Windows play an important role in our homes. They provide us with natural light and serve as a connection to the outside environment. Windows, on average, account for about 15% of our home wall space. Windows are also one of the primary culprits when it comes to home energy inefficiency. While caulking around windows is helpful in minimizing air leaks, it turns out that the glass itself is a source of energy loss. Glass is a poor insulator and does not do you any favors when it comes to saving energy. Fortunately, high-tech window coating technologies have come to the rescue.
There is no need to relive the trauma of your high school physics class! The interaction between light and windows is not overly technical. We simply need to break light into its major components. Ultraviolet light is at the low wavelength end of the solar energy spectrum. This is the type of light responsible for sunburns. It is also the reason that natural light entering our homes causes our artwork and furniture upholstery to fade.
On the other end of the solar energy spectrum is infrared light. Infrared light manifests as heat energy entering and exiting our homes through window glass. Between ultraviolet and infrared lies visible light.
Standard glass windows both transmit and reflect all three light components to some extent. The problem lies in that we need our windowpanes to be selective about what they transmit and reflect in order to maximize energy efficiency while maintaining their visual quality.
Low Emissivity Windows
Low emissivity (low-e) windows have their panes coated in microscopic layers of metallic oxides. Silver is the most commonly used metal in these coatings. Low-e windows block much of the ultraviolet light and control the infrared light that passes through glass. The best part is that they accomplish this without compromising visible light. Therefore, we enjoy greater energy efficiency without sacrificing our view.
To understand low-e glass, we need to distinguish between short and long-wave infrared energy. Infrared light from the sun is short-wave infrared energy. Heat radiating off objects in our home is long-wave infrared energy. Low-e glass that reflects long-wave infrared helps our home retain its inside temperature. Think of it as a thermos that keeps it contents, whether hot or cold, at the desired temperature.
When it comes to solar heat (short-wave infrared), there are different types of low-e glass depending on your climate. In cooler parts of the country, you want the glass to allow short-wave infrared to pass through the glass and heat your home. This glass transmits short-wave infrared and reflects long-wave infrared. Therefore, it allows your home to gain heat from the sun and then retain that heat.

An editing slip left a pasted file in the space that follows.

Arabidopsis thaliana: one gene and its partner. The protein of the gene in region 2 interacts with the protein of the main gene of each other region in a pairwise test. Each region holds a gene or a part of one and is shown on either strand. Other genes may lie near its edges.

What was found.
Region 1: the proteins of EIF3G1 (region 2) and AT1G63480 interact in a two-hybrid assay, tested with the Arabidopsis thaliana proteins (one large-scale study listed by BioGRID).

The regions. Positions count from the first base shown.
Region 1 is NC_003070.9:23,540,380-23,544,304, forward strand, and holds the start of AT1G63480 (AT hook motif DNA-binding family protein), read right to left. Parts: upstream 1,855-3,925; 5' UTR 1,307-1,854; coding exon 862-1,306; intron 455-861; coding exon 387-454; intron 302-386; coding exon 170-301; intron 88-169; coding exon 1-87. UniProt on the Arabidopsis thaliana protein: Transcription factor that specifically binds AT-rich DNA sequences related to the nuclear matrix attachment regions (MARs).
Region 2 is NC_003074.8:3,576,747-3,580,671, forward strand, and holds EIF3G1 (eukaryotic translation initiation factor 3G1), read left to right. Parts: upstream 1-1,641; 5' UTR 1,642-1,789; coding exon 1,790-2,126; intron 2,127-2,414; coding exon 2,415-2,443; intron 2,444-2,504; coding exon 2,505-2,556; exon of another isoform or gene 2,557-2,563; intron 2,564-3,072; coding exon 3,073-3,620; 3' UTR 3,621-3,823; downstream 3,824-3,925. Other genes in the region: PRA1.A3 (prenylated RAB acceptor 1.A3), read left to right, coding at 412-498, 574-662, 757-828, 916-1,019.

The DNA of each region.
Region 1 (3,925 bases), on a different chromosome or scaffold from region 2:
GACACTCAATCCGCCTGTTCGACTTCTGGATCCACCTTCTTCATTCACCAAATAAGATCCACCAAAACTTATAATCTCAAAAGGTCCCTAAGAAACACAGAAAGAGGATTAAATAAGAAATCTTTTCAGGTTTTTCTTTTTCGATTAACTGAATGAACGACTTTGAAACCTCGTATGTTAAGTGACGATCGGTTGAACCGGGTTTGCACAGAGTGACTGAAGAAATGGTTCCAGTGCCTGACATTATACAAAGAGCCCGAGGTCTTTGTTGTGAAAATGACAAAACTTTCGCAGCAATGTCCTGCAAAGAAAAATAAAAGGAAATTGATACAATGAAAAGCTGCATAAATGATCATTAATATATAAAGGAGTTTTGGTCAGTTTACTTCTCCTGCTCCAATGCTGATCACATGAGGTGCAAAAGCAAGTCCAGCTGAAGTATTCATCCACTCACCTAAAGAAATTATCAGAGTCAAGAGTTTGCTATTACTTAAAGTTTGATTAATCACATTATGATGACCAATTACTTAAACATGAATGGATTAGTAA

In moderate and warmer climates, you want the low-e glass to reflect both short and long-wave infrared. This reduces solar heat gain in the summer while reflecting back the cooler temperatures in the house achieved through air conditioning.
Low-e Window Terminology
Unfortunately, the terminology used to measure the effectiveness of low-e window glass is a bit messy.
Visible Transmittance (VT) is the fraction of visible light that passes through the glass. Values range from 0 to 1. Look for products with higher numbers as they have the lowest impact on your view.
Solar Heat Gain Coefficient (SHGC) is the fraction of solar radiation admitted through the window. It includes the energy directly transmitted in addition to energy absorbed and released as heat inside the home. Lower numbers mean the window transmits less solar heat.
Light to Solar Gain (LSG) is the ratio between SHGC and VT. Higher numbers mean more light is transmitted without adding excessive amounts of solar heat.
U-factor is the rate the window conducts non-solar heat flow. Lower numbers mean greater energy efficiency.
Saving Energy with Low-e Windows
Low-e windows can cost 10% to 15% more than standard windows. However, they can reduce home energy loss by 30% to 50%. They represent a huge opportunity for lowering your gas and electricity bills. Be sure that the low-e windows you select are appropriate for your climate. Also, keep in mind that it pays to shop around to save money on both the windows and installation.
Finally, you might consider having solar film installed over your existing windows. Both professional and do-it-yourself options are available at a fraction of the cost of new windows. These films are not the highly-reflective quick-peeling products of the past. These are generally polyester laminates that mimic the appearance and performance of low-e coated glass. They are a good option to gain some energy savings without breaking your budget.